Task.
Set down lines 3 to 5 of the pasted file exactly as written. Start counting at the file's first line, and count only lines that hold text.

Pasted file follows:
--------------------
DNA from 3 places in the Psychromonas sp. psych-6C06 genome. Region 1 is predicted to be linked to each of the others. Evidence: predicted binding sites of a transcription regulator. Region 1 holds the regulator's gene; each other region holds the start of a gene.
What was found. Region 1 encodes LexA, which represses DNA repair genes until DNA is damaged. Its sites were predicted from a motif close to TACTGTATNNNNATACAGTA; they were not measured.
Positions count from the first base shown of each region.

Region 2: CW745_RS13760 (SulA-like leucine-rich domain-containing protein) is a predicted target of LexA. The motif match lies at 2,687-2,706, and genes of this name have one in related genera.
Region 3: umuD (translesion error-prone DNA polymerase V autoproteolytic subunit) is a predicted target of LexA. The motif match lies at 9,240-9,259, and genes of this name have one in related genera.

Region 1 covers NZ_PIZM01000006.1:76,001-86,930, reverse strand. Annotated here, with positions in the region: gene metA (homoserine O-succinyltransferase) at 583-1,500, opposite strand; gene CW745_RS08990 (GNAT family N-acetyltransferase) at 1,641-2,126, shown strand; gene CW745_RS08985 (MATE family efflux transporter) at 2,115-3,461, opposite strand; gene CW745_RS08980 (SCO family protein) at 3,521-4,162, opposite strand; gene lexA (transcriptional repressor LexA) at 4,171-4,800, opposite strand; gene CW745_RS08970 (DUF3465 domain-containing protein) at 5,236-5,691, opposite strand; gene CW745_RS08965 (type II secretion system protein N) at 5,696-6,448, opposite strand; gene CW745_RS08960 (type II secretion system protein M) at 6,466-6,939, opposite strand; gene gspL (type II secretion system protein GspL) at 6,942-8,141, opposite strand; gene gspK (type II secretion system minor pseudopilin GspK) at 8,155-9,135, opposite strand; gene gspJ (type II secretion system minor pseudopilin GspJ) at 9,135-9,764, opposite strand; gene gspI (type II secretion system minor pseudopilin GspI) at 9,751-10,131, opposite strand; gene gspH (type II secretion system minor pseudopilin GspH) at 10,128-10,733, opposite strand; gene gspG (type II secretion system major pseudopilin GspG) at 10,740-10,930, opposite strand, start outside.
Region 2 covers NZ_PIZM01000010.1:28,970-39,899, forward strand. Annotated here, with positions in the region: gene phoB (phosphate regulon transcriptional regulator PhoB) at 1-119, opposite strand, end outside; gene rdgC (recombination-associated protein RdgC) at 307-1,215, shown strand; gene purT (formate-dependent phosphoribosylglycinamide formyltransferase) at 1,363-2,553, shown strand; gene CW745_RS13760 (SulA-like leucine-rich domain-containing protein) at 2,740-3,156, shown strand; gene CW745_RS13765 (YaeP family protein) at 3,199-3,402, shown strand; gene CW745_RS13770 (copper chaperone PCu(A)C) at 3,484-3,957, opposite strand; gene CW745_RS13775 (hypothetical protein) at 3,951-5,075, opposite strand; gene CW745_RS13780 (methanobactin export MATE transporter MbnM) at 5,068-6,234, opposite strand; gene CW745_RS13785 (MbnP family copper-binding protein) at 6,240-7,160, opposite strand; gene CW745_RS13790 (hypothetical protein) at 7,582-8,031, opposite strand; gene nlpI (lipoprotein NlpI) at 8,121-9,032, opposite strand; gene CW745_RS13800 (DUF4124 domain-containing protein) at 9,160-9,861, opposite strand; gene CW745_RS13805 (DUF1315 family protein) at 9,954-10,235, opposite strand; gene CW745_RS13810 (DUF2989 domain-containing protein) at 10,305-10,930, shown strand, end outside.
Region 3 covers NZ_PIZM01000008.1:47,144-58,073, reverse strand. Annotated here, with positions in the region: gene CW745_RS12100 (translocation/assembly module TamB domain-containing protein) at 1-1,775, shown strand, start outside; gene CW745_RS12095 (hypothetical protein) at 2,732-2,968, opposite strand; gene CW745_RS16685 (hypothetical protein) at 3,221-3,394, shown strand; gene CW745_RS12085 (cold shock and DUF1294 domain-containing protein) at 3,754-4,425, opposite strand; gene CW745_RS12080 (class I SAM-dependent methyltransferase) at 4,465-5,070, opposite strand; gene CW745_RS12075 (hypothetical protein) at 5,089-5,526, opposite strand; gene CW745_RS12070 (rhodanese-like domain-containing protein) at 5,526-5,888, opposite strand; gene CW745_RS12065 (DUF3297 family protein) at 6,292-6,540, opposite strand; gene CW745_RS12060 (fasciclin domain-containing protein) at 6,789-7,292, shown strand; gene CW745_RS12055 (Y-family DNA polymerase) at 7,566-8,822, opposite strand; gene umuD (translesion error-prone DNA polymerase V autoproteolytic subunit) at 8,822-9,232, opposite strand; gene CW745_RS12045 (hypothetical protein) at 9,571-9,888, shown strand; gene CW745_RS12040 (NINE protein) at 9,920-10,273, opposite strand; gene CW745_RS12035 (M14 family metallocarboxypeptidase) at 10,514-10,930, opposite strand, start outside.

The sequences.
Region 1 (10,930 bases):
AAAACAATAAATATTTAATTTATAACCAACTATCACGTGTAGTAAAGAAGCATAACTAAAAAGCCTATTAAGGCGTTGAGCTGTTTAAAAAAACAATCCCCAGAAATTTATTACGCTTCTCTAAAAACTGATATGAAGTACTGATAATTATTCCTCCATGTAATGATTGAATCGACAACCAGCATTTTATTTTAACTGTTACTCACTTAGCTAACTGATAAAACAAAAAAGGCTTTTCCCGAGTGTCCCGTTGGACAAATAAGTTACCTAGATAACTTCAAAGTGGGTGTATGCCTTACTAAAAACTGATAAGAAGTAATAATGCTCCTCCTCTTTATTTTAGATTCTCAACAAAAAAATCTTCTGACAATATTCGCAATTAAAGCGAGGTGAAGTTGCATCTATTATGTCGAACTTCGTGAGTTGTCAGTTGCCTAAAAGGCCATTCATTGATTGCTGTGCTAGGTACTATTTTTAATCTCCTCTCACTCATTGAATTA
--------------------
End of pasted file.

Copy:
Positions count from the first base shown of each region.

Region 2: CW745_RS13760 (SulA-like leucine-rich domain-containing protein) is a predicted target of LexA. The motif match lies at 2,687-2,706, and genes of this name have one in related genera.
Region 3: umuD (translesion error-prone DNA polymerase V autoproteolytic subunit) is a predicted target of LexA. The motif match lies at 9,240-9,259, and genes of this name have one in related genera.